Another eccentric of the Syngnathiformes, the cornetfish is characterized by an extremely elongate, eel-like body, but with a very long snout (about a third the length of the fish) and forked caudal fins whose center rays form a lengthy, wiry filament that extends far backward. Interestingly, this fish has a well-developed lateral line which extends all the way back to the filaments, suggesting that they play an important role in sensing vibrations in the fish’s vicinity. Much like the trumpetfish, they are ambush predators, and have been known to hide in fish schools (perhaps a good reason for the extended and well-developed lateral line). They are ambush predators, much like the trumpetfish, and can be found in the eastern and western Atlantic, including the Gulf of Mexico.
Harlequin Ghost Pipefish (Solenostomus paradoxus)
This ornate Syngnathiform displays variable coloration to camouflage among crinoids, gorgonians, and black corals in its environment. Like other Syngnathiforms, the Harlequin ghost pipefish is also an ambush predator, targeting small crustaceans which they also suck in through their long snouts. Unlike the Syngnathids, though, who rely on the dutiful care of fathers to bring larvae into the world; in this family, it’s the mothers who incubate eggs within their larger pelvic fins which unite to form a ventral brood pouch, or marsupium. This species is widespread in tropical and warm-temperate regions of the Indo-West Pacific.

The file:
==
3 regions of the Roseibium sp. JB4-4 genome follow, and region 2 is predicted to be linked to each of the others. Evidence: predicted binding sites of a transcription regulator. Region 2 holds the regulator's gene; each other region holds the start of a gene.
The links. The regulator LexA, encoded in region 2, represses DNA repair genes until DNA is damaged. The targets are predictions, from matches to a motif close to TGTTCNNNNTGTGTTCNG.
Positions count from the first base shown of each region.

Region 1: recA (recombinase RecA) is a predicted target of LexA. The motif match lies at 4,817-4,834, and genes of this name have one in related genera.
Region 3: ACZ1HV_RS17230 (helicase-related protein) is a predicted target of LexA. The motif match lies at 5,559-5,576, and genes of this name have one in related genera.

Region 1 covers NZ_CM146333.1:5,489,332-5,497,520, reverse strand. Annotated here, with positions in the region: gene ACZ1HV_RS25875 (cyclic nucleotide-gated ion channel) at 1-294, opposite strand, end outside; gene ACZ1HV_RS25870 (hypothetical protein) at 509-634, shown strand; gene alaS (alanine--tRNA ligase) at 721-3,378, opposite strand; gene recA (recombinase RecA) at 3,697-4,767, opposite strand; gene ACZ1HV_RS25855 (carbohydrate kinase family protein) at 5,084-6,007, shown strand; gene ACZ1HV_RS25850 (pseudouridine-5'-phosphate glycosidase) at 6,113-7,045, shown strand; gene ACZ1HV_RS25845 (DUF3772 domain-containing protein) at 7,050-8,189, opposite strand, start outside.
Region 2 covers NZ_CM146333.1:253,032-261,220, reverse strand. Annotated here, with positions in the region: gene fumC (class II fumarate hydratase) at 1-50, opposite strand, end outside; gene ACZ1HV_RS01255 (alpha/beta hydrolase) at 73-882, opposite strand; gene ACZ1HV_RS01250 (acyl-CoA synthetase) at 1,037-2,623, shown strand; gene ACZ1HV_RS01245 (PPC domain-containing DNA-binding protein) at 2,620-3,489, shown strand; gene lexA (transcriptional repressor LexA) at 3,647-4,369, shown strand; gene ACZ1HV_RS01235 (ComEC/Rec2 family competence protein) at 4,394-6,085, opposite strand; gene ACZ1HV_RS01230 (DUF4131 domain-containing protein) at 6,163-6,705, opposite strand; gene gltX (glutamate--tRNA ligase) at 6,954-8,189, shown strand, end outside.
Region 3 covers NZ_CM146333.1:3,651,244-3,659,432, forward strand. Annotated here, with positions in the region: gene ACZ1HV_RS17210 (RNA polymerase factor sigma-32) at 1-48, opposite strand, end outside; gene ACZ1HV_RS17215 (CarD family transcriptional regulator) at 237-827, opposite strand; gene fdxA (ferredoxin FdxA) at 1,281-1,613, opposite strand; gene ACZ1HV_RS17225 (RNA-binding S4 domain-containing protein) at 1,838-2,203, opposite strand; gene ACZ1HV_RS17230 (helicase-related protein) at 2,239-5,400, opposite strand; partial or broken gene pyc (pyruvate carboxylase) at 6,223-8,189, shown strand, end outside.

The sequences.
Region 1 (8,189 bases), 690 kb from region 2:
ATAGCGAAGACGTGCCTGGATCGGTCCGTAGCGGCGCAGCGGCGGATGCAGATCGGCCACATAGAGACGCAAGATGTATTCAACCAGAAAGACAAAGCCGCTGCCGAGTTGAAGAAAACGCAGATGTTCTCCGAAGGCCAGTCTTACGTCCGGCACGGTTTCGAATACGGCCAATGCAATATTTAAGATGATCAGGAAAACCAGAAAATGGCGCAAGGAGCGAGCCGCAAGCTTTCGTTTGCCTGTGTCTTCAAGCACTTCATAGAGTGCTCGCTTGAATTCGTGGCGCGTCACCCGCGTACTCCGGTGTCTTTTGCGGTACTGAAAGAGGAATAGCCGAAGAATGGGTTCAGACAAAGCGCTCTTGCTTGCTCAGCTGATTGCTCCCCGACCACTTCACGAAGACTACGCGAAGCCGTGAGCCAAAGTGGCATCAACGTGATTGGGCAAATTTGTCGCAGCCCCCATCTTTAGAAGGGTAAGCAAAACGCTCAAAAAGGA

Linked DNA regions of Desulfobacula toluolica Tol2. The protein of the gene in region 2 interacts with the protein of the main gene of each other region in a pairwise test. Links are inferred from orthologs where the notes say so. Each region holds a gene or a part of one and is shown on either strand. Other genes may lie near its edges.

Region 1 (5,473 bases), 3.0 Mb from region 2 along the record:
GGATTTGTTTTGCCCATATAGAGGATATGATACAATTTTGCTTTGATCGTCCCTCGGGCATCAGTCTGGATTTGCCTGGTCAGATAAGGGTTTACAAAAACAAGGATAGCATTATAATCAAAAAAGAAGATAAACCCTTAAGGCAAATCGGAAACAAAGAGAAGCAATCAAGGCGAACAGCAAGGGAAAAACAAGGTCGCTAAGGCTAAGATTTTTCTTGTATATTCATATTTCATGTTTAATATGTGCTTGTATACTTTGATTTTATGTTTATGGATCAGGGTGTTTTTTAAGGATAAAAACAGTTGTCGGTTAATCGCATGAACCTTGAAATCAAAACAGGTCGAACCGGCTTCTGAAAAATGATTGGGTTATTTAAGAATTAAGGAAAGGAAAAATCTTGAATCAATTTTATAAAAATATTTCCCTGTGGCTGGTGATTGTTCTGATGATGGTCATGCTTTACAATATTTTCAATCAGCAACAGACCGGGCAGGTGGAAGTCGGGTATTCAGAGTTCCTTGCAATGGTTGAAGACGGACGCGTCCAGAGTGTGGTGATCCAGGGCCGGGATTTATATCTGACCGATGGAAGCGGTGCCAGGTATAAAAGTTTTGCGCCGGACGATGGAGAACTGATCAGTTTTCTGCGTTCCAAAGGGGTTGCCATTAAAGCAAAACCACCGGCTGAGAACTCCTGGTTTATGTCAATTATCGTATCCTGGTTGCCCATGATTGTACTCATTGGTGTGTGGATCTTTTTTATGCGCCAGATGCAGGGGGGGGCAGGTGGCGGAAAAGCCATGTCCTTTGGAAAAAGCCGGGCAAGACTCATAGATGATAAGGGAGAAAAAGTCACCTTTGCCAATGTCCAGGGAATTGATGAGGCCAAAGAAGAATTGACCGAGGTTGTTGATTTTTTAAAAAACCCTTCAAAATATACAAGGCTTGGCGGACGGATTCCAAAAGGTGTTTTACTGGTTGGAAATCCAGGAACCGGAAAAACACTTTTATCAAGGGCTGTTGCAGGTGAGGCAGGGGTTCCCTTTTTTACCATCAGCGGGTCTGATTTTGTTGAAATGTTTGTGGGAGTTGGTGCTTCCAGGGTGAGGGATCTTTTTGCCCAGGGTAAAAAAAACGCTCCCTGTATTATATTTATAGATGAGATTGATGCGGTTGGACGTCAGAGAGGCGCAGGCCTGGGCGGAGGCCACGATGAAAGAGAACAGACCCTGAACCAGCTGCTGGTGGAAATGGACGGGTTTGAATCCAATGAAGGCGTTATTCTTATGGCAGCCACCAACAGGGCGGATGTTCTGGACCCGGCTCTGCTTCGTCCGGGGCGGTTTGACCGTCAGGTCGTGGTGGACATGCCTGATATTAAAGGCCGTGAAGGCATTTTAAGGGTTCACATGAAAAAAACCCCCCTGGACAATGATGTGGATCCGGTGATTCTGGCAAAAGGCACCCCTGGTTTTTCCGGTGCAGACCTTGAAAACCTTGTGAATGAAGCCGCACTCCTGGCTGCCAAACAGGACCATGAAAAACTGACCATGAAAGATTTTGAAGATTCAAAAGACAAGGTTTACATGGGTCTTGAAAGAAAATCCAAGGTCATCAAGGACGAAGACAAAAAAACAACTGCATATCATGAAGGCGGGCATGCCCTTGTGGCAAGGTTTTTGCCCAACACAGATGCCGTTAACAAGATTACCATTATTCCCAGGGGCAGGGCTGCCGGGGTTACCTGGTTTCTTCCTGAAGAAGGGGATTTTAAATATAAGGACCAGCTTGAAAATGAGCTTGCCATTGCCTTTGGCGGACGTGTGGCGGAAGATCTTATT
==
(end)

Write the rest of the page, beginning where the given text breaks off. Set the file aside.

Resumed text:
Lined Seahorse (Hippocampus erectus)
The lined seahorse serves as a good mascot and representative of the seahorses, being one of the largest seahorse species. Ironically, it is found in the western Atlantic Ocean along with two other species, including its cousin, the dwarf seahorse (Hippocampus zosterae), one of the smallest. With some exceptions, most seahorses are known for their monogamous pair bonds; with the timing of female egg production closely matching the timing of gestation of eggs in the male’s specialized brood pouch, or marsupium. This and some other species display ornate cirri, filaments resembling seaweed, as juveniles; which disappear as the individual enters adulthood. I couldn’t help but choose this fish as one of the representative seahorses, as it was the subject of my PhD dissertation. As a popular marine aquarium fish species that can be aquacultured to provide a sustainable source for the industry; I studied the impact of noise on its health/welfare in aquarium/aquaculture environments. I found that though it has relatively limited hearing ability (like many marine fishes), chronic loud noise from pumps, etc. in aquarium/aquaculture environments can still impact their health; and soundproofing retrofits are easy to make to improve aquarium environments and aquaculture operations for these and other fish species. Aquaculture presents a needed solution as an alternative to wild collection for the marine aquarium industry; as this species is listed as vulnerable on the IUCN Red List. Fortunately, it (along with other Hippocampus spp.) has been listed on Appendix II of the Convention on International Trade in Endangered Species (CITES), which regulates international trade of the genus.